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Yesterday the first of seven scoping hearings on the impacts of the proposed coal maga-port just north of Bellingham was held. About 2,000 people attended at a High School in Bellingham.  

I was one of 200 people who signed up to make verbal comments before the panels. They had anticipated a lot of comments so two venues were set up one in a auditorium and the other in the gym that were going simultaneously during the four hour hearing. I got #94 for the session in the gym. A lopsided majority of those who spoke were in opposition to the proposed coal port. This in the town where the coal port would supposedly have the biggest economic benefit of anywhere along the shipping route for the coal trains.

The most moving of all the comments that I heard came form a woman who followed eighty odd others before she spoke. She said was 83 years old and she wanted to say how sorry she was about having come to comment. Then she tearfully explained how she had signed up to comment for her grand children's sake because she wanted there to be more jobs for them. But the preceding comments (the majority from the opponents to the coal maga-port)  had completely changed her mind about the project. She told us how she doesn't watch TV or follow the news much. Then she apologized again profusely in tears, and said it would be better if SSA Marine's Coal Port were never built. The audience in the gym was riveted with many of the listeners also in tears.

Community speaks out about controversial coal terminal near Cherry Point

by AMY MORENO / KING 5 News

Some residents are skeptical of the process and hope the review will look at all the possible impacts.

“The runoff from coal does get into the water and the soil,” said Nicole Brown.
Brown is an organic farmer and says she’s also concerned about her family.
“When it's safer to eat food out of a can than your own backyard; that concerns me,” she said.

Members of the Lummi Tribe at first Scoping Hearing.

Coal port debate packs Squalicum High School

JOHN STARK

THE BELLINGHAM HERALD

BELLINGHAM - Close to 2,000 people came to Squalicum High School on Saturday, Oct. 27, to participate in a public meeting called to identify public concerns about the Gateway Pacific Terminal coal export pier proposed at Whatcom County's Cherry Point.

Lummi Indian Business Council member Jay Julius said tribal leaders have been advised to wait until the coal port proposal gets scientific study before taking a stand, but he said that was not necessary.

"Science is respected by our nation, but we have our own knowledge and teaching," Julius said. "Lummi Nation says no. ... I am personally a fisherman as my great-great-great-grandparents were fishermen ... long before the arrival of science."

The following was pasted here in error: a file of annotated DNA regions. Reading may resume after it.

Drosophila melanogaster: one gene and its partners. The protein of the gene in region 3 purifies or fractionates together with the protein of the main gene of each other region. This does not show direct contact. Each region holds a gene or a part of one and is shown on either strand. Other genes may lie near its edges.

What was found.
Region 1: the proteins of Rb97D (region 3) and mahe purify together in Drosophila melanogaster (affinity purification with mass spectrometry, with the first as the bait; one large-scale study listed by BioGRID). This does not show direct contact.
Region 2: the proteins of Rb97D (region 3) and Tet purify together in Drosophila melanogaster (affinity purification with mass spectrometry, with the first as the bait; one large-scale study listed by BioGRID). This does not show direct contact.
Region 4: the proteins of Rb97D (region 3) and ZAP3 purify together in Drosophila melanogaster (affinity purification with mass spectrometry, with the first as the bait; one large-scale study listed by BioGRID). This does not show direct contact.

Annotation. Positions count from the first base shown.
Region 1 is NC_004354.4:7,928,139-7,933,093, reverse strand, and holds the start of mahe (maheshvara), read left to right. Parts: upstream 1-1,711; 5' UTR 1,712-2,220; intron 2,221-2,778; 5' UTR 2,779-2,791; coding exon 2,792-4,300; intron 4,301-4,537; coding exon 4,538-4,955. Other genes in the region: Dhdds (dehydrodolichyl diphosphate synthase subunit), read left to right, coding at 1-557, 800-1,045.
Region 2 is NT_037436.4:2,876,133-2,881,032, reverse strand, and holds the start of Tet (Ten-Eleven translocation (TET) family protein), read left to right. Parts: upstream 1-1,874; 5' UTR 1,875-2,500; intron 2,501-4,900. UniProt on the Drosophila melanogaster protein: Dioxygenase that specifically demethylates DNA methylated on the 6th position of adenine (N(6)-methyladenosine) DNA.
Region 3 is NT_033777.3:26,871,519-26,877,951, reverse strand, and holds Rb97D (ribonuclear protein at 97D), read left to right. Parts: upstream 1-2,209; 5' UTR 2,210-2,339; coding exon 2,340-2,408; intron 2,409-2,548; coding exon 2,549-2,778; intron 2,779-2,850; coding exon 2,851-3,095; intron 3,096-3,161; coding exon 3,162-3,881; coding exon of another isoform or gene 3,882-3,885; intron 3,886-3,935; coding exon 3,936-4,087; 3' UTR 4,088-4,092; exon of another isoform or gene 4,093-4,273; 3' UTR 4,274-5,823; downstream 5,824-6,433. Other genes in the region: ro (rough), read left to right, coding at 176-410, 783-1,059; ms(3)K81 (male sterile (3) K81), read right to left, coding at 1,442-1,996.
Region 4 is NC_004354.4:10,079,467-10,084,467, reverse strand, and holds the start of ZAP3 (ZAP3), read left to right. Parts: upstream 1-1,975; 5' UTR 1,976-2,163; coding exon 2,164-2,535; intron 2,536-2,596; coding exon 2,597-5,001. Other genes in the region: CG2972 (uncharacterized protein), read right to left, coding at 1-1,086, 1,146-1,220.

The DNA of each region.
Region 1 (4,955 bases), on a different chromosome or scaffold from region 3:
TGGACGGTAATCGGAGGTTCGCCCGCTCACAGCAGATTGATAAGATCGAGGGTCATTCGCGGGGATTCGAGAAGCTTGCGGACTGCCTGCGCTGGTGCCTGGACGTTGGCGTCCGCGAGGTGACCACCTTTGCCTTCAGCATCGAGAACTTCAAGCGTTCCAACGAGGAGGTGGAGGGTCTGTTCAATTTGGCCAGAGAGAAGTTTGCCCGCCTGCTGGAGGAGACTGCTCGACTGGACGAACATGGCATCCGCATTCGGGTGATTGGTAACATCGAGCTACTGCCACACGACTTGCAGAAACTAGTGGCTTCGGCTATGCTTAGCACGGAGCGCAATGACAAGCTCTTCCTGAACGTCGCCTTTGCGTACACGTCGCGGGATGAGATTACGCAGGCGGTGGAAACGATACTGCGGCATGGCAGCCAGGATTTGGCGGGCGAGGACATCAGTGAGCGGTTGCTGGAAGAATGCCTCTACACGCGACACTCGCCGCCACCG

It appears that the August, 2011 land-clearing work that an SSA Marine subcontractor, AMEC Earth & Environmental, conducted on the Gateway Pacific site for geotechnical surveys played a key role in turning Lummi Nation against the project. That work was done without required permits, prompting a $2,000 fine from Whatcom County.
That showed the kind of disregard SSA Marine has environmental regulations, just get it done quick, dirty, and cheaply.

Driving home in a unusually strong deluge I took a short side trip to the village of Conway in the Skagit Delta and stopped at The Muse for a beer. I told the woman bartender about the hearings. She said that her house was right next to the tracks the coal trains would use. She thought there would be an upcoming vote on the proposal for the Gateway Pacific Project, and was surprised when I told here the process for a project with such widespread impacts didn't include a public vote. The Village of Conway is completely cut in half whenever the trains are passing through. Going around isn't an option because it requires about a 20 mile detour through the Skagit Delta.

The proposed coal ports have become a issue in the Governor's race with stark differences between the approach Jay Inslee would take and Rob McKenna's attitude of bring it on.

 Also see: 57 NW Tribes join call for Programmatic Environmental Impact Statement on Coal Ports
and They've got the money. We've got the humans!

Please take the time to attend one of upcoming six Scoping Hearings if you can.

11/3/12 – At Friday Harbor High School, 45 Blair Avenue, Friday Harbor, WA 98250 from 12am-3pm

11/5/12 – At McIntyre Hall, 2501 East College Way, Mount Vernon, WA 98273 from 4pm-7pm

11/13/12 – At North Seattle Community College, 9600 College Way North, Seattle, WA 98103 from 4pm-7pm

11/29/12 – At Ferndale Events Center, 5715 Barrett Road, Ferndale, WA 98248 from 3pm-7pm

12/4/12 – At Spokane County Fairgrounds, 404 North Havana Street, Spokane Valley, WA 99202 from 4pm-7pm

12/12/12 – At Clark College, Graiser Student Center, 1933 Fort Vancouver Way, Vancouver, WA 98663 from 4pm-7pm

Originally posted to Lefty Coaster on Sun Oct 28, 2012 at 05:24 PM PDT.

Also republished by PacNW Kossacks, DK GreenRoots, Climate Hawks, J Town, and Native American Netroots.

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